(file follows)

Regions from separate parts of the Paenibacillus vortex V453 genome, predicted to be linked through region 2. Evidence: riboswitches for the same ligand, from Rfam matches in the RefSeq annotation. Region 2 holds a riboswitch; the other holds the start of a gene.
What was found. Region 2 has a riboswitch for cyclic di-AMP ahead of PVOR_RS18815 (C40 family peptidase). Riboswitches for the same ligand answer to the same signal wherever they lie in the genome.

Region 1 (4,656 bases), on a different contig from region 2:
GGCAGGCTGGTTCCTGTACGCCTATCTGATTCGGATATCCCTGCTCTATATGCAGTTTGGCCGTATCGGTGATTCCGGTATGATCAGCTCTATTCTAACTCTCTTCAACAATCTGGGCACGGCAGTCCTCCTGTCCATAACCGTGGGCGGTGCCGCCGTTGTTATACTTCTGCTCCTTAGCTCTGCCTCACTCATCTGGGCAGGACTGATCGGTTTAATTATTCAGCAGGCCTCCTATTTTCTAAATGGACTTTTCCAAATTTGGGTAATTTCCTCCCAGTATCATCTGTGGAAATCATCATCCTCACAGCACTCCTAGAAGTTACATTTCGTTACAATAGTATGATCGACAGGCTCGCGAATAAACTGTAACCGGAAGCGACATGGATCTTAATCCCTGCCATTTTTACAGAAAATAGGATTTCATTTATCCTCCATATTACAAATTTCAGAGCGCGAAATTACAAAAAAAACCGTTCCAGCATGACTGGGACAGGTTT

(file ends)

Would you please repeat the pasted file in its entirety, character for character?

Regions from separate parts of the Paenibacillus vortex V453 genome, predicted to be linked through region 2. Evidence: riboswitches for the same ligand, from Rfam matches in the RefSeq annotation. Region 2 holds a riboswitch; the other holds the start of a gene.
What was found. Region 2 has a riboswitch for cyclic di-AMP ahead of PVOR_RS18815 (C40 family peptidase). Riboswitches for the same ligand answer to the same signal wherever they lie in the genome.

Region 1 (4,656 bases), on a different contig from region 2:
GGCAGGCTGGTTCCTGTACGCCTATCTGATTCGGATATCCCTGCTCTATATGCAGTTTGGCCGTATCGGTGATTCCGGTATGATCAGCTCTATTCTAACTCTCTTCAACAATCTGGGCACGGCAGTCCTCCTGTCCATAACCGTGGGCGGTGCCGCCGTTGTTATACTTCTGCTCCTTAGCTCTGCCTCACTCATCTGGGCAGGACTGATCGGTTTAATTATTCAGCAGGCCTCCTATTTTCTAAATGGACTTTTCCAAATTTGGGTAATTTCCTCCCAGTATCATCTGTGGAAATCATCATCCTCACAGCACTCCTAGAAGTTACATTTCGTTACAATAGTATGATCGACAGGCTCGCGAATAAACTGTAACCGGAAGCGACATGGATCTTAATCCCTGCCATTTTTACAGAAAATAGGATTTCATTTATCCTCCATATTACAAATTTCAGAGCGCGAAATTACAAAAAAAACCGTTCCAGCATGACTGGGACAGGTTT